On the Economic Determinants of Oil Production. Theoretical Analysis and Empirical Evidence for Small Exporting Countries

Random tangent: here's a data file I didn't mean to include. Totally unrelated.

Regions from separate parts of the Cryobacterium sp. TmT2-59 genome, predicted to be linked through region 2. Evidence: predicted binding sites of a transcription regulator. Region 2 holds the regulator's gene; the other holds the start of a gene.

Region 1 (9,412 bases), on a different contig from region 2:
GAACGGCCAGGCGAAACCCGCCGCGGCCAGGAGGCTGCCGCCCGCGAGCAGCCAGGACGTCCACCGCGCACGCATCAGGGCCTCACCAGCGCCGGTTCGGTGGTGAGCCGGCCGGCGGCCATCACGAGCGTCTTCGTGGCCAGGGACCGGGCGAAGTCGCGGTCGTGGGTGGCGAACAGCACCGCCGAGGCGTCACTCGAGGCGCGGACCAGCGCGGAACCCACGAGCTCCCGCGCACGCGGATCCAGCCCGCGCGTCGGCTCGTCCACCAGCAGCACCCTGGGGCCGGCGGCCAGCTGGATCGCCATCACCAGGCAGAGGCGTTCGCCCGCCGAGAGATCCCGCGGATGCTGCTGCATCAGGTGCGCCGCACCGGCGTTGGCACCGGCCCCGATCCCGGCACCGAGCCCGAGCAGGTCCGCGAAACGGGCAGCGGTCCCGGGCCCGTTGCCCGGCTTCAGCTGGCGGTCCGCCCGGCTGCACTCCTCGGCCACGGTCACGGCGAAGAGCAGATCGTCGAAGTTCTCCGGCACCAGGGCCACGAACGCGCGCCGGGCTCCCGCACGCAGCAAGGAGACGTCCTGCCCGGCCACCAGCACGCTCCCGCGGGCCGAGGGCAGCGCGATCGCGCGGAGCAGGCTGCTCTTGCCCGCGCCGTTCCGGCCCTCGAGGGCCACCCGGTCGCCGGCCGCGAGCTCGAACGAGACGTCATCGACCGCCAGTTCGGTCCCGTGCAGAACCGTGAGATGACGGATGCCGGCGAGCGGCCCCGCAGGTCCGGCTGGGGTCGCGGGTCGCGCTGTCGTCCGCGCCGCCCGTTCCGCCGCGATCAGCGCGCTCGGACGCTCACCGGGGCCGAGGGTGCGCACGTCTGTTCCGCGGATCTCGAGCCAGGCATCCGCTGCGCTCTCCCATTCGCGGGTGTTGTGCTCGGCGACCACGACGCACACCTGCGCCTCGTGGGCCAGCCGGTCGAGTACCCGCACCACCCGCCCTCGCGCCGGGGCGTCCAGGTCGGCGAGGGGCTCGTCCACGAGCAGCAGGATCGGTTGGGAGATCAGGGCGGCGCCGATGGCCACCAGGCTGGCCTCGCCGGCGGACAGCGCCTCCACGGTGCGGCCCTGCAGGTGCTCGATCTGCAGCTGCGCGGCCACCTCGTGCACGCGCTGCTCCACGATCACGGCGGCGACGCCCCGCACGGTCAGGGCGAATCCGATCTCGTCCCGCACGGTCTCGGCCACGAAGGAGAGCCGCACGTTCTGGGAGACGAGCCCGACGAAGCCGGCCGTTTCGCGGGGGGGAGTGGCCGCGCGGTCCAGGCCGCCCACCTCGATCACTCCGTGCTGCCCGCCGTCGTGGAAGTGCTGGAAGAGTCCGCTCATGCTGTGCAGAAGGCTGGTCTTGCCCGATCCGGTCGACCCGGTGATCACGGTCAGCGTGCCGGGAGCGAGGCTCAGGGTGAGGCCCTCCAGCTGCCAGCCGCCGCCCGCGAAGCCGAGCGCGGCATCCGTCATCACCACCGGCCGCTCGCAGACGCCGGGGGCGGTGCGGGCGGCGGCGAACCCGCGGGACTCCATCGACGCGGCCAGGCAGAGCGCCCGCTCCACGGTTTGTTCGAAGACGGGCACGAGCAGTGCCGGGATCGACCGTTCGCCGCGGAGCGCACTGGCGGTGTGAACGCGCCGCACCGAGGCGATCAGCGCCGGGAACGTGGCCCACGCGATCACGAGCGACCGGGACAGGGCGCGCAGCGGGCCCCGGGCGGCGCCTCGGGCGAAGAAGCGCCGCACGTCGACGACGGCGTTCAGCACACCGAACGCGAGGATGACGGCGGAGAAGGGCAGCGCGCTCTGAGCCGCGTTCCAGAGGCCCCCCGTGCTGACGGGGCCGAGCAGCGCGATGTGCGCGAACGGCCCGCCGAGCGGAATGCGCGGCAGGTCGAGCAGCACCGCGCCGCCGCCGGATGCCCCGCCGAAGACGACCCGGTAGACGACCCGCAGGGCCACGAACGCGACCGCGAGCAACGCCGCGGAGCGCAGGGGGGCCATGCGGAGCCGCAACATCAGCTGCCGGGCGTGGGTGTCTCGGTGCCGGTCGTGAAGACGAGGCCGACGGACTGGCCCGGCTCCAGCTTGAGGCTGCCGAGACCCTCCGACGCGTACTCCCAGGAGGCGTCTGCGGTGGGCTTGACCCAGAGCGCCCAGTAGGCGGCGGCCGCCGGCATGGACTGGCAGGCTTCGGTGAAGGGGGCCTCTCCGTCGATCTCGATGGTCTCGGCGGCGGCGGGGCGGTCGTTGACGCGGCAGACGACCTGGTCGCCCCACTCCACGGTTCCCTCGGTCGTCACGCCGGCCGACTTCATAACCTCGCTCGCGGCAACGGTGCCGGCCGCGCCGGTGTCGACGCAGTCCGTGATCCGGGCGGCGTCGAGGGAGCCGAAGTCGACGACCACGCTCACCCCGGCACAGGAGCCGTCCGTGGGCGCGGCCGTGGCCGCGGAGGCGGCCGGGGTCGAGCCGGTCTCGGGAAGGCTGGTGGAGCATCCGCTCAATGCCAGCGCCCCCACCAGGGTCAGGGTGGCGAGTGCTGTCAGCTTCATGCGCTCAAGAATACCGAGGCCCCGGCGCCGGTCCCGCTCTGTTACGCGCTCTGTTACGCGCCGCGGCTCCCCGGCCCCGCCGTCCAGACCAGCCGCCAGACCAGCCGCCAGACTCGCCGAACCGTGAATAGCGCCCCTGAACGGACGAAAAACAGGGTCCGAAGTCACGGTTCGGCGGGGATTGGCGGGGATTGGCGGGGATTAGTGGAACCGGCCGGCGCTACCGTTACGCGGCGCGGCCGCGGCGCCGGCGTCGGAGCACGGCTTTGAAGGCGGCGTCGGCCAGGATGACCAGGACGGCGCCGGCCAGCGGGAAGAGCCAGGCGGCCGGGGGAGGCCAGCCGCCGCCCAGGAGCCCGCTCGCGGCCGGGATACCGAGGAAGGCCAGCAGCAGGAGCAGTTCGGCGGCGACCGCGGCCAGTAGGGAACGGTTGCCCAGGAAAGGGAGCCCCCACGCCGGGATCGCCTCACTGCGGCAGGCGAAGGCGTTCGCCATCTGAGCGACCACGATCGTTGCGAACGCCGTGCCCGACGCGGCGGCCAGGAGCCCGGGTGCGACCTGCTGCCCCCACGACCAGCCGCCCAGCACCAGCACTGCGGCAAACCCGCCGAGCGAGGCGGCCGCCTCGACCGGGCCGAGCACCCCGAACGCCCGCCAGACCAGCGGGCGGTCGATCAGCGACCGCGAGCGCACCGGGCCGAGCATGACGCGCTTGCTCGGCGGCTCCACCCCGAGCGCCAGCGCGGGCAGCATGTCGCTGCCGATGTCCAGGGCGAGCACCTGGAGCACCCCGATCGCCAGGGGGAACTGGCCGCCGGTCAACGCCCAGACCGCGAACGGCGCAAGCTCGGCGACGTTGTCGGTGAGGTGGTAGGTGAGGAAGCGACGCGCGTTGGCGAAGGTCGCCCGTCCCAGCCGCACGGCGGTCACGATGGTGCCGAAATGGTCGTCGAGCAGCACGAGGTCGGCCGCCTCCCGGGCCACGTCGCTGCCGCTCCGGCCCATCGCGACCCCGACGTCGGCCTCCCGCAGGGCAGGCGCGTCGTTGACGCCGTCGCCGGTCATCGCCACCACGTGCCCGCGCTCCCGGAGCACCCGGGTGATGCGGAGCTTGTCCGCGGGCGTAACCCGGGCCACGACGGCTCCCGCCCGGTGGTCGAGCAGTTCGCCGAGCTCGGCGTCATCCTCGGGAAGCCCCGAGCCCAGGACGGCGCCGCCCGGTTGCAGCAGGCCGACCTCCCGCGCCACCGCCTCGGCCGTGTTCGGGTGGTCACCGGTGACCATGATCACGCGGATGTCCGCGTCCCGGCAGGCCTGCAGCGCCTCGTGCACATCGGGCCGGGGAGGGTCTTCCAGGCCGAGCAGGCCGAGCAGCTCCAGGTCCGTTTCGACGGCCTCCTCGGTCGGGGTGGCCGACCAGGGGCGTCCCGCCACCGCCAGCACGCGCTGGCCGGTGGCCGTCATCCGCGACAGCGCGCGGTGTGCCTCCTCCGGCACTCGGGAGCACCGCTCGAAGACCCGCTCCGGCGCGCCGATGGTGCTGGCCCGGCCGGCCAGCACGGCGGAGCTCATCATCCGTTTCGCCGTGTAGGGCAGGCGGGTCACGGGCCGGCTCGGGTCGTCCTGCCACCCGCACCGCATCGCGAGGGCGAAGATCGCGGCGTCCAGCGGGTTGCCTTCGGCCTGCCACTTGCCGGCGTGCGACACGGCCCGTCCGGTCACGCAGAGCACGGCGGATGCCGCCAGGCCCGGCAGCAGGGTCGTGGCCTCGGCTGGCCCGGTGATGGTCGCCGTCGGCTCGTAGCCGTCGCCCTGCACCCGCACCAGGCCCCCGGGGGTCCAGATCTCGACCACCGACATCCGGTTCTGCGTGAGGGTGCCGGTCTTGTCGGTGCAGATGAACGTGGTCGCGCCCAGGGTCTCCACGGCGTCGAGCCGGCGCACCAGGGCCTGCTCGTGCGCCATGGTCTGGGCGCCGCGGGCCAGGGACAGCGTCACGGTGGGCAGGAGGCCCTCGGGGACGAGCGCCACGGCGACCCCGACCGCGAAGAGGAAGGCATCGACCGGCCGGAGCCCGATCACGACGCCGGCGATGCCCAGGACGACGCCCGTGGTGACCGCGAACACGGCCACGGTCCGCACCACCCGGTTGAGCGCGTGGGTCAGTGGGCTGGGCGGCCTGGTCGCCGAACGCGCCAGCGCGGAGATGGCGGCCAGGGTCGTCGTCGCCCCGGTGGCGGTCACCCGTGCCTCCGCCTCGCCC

In this paper, decisions regarding production in oil exporting countries are studied by means of theoretical analysis and empirical investigation. Under the assumptions of exogenous oil prices and world oil demand, we are able to describe the relationship between oil production levels and changes in the conditions in world oil markets. Intertemporal production decisions by a representative oil producer are modelled by means of a partial equilibrium model. In this theoretical model, oil producers are subject to exogenous shocks in world oil demand and prices. Oil companies can change output levels only by incurring a fixed cost. Results from the simulation of this model show a strong relationship between oil production and changes in world oil consumption. On the contrary, the effects of changes in real oil prices on oil production decisions seem to be much lower. Results from the simulation of the theoretical model are then empirically investigated using time-series econometric techniques. The empirical evidence supports the hypothesis that several oil producing countries are characterized by different responses to changes in world oil demand and in real oil prices. For many countries production rapidly adjusts to changes in consumption whereas responses of oil production to innovations in real oil prices are found to be not statistically significant. In addition, when non-linearities in the relationship between exogenous variables and output levels are allowed for, evidence of asymmetric effects of output levels to shocks in demand levels and oil prices is found.
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